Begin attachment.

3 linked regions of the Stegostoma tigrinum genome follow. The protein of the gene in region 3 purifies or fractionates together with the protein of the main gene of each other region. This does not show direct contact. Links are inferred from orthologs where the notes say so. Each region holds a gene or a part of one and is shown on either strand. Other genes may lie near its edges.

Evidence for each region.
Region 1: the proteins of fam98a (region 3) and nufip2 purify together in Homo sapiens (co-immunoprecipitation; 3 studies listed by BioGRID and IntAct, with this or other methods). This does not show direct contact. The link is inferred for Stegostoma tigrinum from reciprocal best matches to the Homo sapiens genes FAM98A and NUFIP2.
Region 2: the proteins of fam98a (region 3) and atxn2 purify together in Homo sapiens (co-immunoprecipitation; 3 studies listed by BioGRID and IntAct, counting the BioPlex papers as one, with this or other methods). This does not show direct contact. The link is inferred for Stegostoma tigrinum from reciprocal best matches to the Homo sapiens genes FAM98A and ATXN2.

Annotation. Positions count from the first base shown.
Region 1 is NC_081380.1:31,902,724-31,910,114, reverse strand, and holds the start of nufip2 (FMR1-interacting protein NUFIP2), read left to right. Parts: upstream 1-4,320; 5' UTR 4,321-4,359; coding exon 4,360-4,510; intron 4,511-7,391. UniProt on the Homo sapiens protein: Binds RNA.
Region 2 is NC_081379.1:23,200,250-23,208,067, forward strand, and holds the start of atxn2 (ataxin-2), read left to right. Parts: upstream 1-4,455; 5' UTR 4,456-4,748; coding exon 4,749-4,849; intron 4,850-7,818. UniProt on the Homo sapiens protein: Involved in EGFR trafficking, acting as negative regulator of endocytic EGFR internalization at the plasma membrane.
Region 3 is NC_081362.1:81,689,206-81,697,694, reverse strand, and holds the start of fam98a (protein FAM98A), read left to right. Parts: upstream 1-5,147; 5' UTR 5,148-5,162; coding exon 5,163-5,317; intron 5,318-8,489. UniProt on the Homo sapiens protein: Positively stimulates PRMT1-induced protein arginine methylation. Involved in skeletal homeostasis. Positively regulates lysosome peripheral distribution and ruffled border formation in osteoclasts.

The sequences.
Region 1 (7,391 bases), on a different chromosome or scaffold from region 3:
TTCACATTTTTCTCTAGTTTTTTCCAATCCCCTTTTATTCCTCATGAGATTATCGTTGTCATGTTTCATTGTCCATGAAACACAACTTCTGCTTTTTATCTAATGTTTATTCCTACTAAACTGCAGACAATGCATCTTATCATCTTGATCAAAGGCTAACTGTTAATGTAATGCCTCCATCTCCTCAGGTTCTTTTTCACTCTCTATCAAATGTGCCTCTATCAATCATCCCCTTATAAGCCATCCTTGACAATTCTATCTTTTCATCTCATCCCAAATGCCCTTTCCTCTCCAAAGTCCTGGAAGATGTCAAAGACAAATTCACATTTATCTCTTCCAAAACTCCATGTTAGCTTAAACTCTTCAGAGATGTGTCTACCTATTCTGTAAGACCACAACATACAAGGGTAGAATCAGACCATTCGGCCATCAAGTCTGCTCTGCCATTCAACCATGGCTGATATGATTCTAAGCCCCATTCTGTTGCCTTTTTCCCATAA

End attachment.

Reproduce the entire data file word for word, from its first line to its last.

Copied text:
3 linked regions of the Stegostoma tigrinum genome follow. The protein of the gene in region 3 purifies or fractionates together with the protein of the main gene of each other region. This does not show direct contact. Links are inferred from orthologs where the notes say so. Each region holds a gene or a part of one and is shown on either strand. Other genes may lie near its edges.

Evidence for each region.
Region 1: the proteins of fam98a (region 3) and nufip2 purify together in Homo sapiens (co-immunoprecipitation; 3 studies listed by BioGRID and IntAct, with this or other methods). This does not show direct contact. The link is inferred for Stegostoma tigrinum from reciprocal best matches to the Homo sapiens genes FAM98A and NUFIP2.
Region 2: the proteins of fam98a (region 3) and atxn2 purify together in Homo sapiens (co-immunoprecipitation; 3 studies listed by BioGRID and IntAct, counting the BioPlex papers as one, with this or other methods). This does not show direct contact. The link is inferred for Stegostoma tigrinum from reciprocal best matches to the Homo sapiens genes FAM98A and ATXN2.

Annotation. Positions count from the first base shown.
Region 1 is NC_081380.1:31,902,724-31,910,114, reverse strand, and holds the start of nufip2 (FMR1-interacting protein NUFIP2), read left to right. Parts: upstream 1-4,320; 5' UTR 4,321-4,359; coding exon 4,360-4,510; intron 4,511-7,391. UniProt on the Homo sapiens protein: Binds RNA.
Region 2 is NC_081379.1:23,200,250-23,208,067, forward strand, and holds the start of atxn2 (ataxin-2), read left to right. Parts: upstream 1-4,455; 5' UTR 4,456-4,748; coding exon 4,749-4,849; intron 4,850-7,818. UniProt on the Homo sapiens protein: Involved in EGFR trafficking, acting as negative regulator of endocytic EGFR internalization at the plasma membrane.
Region 3 is NC_081362.1:81,689,206-81,697,694, reverse strand, and holds the start of fam98a (protein FAM98A), read left to right. Parts: upstream 1-5,147; 5' UTR 5,148-5,162; coding exon 5,163-5,317; intron 5,318-8,489. UniProt on the Homo sapiens protein: Positively stimulates PRMT1-induced protein arginine methylation. Involved in skeletal homeostasis. Positively regulates lysosome peripheral distribution and ruffled border formation in osteoclasts.

The sequences.
Region 1 (7,391 bases), on a different chromosome or scaffold from region 3:
TTCACATTTTTCTCTAGTTTTTTCCAATCCCCTTTTATTCCTCATGAGATTATCGTTGTCATGTTTCATTGTCCATGAAACACAACTTCTGCTTTTTATCTAATGTTTATTCCTACTAAACTGCAGACAATGCATCTTATCATCTTGATCAAAGGCTAACTGTTAATGTAATGCCTCCATCTCCTCAGGTTCTTTTTCACTCTCTATCAAATGTGCCTCTATCAATCATCCCCTTATAAGCCATCCTTGACAATTCTATCTTTTCATCTCATCCCAAATGCCCTTTCCTCTCCAAAGTCCTGGAAGATGTCAAAGACAAATTCACATTTATCTCTTCCAAAACTCCATGTTAGCTTAAACTCTTCAGAGATGTGTCTACCTATTCTGTAAGACCACAACATACAAGGGTAGAATCAGACCATTCGGCCATCAAGTCTGCTCTGCCATTCAACCATGGCTGATATGATTCTAAGCCCCATTCTGTTGCCTTTTTCCCATAA